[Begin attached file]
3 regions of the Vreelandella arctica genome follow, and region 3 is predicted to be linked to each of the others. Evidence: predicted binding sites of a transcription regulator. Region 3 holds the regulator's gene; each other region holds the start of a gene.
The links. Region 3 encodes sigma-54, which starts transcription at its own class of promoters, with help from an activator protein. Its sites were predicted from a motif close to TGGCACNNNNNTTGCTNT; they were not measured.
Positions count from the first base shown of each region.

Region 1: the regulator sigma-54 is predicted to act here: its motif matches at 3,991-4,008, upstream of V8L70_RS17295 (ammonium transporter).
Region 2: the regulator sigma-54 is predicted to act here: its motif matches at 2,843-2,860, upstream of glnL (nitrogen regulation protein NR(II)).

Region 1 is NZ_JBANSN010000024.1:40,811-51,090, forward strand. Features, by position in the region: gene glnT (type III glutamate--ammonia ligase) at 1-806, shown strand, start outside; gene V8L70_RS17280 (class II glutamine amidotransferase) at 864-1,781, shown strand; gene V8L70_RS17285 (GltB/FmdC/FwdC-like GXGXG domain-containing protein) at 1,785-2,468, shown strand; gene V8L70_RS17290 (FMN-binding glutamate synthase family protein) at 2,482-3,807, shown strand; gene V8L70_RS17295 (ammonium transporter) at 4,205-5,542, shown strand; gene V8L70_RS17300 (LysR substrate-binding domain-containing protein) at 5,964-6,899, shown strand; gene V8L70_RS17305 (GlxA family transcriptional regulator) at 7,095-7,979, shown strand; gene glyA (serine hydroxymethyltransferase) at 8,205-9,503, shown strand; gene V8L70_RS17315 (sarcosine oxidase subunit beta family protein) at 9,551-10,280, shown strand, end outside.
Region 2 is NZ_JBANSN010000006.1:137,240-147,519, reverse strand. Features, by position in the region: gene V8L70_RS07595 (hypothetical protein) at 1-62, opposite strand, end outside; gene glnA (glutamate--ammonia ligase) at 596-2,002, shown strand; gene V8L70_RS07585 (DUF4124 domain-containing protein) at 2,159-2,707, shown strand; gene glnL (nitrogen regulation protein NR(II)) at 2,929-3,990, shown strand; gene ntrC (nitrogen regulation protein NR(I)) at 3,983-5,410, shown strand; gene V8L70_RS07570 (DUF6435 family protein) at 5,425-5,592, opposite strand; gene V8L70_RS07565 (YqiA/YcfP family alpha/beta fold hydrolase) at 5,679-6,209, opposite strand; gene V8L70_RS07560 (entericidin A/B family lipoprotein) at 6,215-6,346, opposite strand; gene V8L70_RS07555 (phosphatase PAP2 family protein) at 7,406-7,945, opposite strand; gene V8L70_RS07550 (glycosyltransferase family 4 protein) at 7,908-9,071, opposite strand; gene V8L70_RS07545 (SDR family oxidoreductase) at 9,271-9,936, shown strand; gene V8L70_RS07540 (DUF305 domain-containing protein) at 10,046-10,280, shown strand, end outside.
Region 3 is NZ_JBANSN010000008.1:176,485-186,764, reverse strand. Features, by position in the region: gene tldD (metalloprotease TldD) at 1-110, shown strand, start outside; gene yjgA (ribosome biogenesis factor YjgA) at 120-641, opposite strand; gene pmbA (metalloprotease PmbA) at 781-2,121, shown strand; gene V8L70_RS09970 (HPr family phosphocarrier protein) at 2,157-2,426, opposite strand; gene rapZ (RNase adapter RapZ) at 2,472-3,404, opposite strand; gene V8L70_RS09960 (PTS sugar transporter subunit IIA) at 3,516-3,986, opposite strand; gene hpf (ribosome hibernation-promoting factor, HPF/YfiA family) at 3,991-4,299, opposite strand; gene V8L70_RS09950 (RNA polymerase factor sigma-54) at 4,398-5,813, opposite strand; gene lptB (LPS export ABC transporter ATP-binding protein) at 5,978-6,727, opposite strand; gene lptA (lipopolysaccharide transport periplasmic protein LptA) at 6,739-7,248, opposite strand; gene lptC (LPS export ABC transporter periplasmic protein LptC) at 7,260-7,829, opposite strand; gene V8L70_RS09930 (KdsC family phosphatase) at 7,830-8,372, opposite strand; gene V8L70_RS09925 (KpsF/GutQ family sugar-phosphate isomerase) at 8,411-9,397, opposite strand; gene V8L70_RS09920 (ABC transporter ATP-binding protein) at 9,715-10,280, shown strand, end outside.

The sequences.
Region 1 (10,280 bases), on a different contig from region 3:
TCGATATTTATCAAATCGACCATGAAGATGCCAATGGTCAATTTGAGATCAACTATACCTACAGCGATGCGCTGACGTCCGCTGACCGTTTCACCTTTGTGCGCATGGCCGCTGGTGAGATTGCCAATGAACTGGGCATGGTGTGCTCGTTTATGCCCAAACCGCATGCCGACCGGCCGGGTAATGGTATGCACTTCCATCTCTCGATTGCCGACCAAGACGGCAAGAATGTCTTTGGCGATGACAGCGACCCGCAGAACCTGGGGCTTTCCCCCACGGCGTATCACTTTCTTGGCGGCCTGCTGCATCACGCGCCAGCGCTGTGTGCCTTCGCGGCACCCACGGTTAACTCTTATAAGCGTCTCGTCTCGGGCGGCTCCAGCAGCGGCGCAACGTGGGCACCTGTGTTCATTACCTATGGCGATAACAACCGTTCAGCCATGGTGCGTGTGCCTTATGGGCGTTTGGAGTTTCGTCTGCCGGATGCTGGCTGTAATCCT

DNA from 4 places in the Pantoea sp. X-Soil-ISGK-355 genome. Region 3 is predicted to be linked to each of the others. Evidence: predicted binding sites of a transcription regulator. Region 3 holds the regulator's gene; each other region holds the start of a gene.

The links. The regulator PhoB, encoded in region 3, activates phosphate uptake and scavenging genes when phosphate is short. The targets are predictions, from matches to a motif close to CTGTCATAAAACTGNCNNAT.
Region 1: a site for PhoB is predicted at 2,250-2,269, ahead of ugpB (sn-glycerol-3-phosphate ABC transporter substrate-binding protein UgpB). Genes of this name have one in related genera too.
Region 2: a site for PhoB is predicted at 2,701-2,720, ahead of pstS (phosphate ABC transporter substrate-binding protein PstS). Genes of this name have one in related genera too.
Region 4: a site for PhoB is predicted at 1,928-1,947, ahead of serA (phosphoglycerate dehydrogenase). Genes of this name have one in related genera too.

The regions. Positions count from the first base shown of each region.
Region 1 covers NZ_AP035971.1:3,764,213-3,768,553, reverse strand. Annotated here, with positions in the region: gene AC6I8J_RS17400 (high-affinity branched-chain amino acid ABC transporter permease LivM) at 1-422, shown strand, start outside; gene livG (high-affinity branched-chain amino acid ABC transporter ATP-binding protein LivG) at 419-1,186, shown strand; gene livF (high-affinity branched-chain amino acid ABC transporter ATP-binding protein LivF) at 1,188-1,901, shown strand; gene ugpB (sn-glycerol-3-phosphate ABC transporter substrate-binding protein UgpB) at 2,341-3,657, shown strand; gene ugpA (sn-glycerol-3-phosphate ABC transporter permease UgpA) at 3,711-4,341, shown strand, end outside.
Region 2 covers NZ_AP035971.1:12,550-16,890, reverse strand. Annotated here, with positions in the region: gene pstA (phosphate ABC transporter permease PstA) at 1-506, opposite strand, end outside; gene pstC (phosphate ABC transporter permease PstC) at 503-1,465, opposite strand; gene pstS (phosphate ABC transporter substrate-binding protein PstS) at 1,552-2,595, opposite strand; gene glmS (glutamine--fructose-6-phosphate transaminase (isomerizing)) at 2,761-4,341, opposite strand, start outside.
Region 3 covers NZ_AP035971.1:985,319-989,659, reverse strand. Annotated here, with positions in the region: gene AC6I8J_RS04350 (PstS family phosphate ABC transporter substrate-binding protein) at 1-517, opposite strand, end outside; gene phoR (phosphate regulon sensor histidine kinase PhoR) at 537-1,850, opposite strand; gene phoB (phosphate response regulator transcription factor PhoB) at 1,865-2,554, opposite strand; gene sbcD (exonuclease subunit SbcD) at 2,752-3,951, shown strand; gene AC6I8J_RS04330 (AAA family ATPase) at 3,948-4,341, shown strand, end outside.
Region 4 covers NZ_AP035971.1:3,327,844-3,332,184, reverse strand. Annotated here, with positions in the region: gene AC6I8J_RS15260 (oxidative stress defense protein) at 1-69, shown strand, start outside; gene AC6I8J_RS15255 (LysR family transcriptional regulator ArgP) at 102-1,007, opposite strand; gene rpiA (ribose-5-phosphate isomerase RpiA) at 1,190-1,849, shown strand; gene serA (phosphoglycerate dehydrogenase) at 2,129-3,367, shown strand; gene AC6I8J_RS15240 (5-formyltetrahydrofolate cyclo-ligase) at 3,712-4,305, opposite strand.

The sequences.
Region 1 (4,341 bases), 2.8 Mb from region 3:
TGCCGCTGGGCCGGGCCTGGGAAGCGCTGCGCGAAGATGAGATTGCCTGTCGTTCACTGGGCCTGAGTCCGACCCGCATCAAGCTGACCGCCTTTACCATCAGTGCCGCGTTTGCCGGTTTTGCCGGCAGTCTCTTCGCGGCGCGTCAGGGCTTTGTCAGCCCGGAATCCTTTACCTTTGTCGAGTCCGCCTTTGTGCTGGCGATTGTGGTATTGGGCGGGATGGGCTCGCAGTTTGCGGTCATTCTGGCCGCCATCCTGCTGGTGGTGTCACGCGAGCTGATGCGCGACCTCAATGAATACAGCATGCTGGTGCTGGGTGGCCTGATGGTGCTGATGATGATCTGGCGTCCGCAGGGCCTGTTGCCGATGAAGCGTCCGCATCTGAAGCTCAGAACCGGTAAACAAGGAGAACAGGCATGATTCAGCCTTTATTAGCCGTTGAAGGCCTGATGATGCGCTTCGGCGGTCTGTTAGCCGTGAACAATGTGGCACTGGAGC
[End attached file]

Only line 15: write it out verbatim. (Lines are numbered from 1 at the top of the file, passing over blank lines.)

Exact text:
Region 2: a site for PhoB is predicted at 2,701-2,720, ahead of pstS (phosphate ABC transporter substrate-binding protein PstS). Genes of this name have one in related genera too.